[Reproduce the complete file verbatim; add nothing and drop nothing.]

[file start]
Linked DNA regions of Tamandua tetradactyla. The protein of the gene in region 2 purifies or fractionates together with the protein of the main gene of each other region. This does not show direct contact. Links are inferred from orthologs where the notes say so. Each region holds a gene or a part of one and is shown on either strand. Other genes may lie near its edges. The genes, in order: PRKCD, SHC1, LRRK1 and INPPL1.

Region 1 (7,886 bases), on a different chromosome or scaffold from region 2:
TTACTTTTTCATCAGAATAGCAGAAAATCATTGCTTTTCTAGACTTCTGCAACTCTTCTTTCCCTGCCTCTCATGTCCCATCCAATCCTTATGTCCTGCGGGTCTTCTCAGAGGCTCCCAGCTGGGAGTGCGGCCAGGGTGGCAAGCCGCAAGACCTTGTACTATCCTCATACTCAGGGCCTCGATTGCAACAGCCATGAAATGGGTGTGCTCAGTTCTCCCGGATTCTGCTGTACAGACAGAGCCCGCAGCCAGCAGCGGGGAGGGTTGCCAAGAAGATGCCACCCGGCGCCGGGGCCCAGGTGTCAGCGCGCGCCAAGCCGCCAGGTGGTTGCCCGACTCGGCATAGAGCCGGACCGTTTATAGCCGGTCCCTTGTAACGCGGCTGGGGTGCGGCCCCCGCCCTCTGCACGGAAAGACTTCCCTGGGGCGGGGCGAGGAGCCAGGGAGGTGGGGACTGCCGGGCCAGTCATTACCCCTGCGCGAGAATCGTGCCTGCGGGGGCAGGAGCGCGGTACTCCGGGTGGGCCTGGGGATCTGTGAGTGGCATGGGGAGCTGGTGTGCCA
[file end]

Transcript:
Linked DNA regions of Tamandua tetradactyla. The protein of the gene in region 2 purifies or fractionates together with the protein of the main gene of each other region. This does not show direct contact. Links are inferred from orthologs where the notes say so. Each region holds a gene or a part of one and is shown on either strand. Other genes may lie near its edges. The genes, in order: PRKCD, SHC1, LRRK1 and INPPL1.

Region 1 (7,886 bases), on a different chromosome or scaffold from region 2:
TTACTTTTTCATCAGAATAGCAGAAAATCATTGCTTTTCTAGACTTCTGCAACTCTTCTTTCCCTGCCTCTCATGTCCCATCCAATCCTTATGTCCTGCGGGTCTTCTCAGAGGCTCCCAGCTGGGAGTGCGGCCAGGGTGGCAAGCCGCAAGACCTTGTACTATCCTCATACTCAGGGCCTCGATTGCAACAGCCATGAAATGGGTGTGCTCAGTTCTCCCGGATTCTGCTGTACAGACAGAGCCCGCAGCCAGCAGCGGGGAGGGTTGCCAAGAAGATGCCACCCGGCGCCGGGGCCCAGGTGTCAGCGCGCGCCAAGCCGCCAGGTGGTTGCCCGACTCGGCATAGAGCCGGACCGTTTATAGCCGGTCCCTTGTAACGCGGCTGGGGTGCGGCCCCCGCCCTCTGCACGGAAAGACTTCCCTGGGGCGGGGCGAGGAGCCAGGGAGGTGGGGACTGCCGGGCCAGTCATTACCCCTGCGCGAGAATCGTGCCTGCGGGGGCAGGAGCGCGGTACTCCGGGTGGGCCTGGGGATCTGTGAGTGGCATGGGGAGCTGGTGTGCCA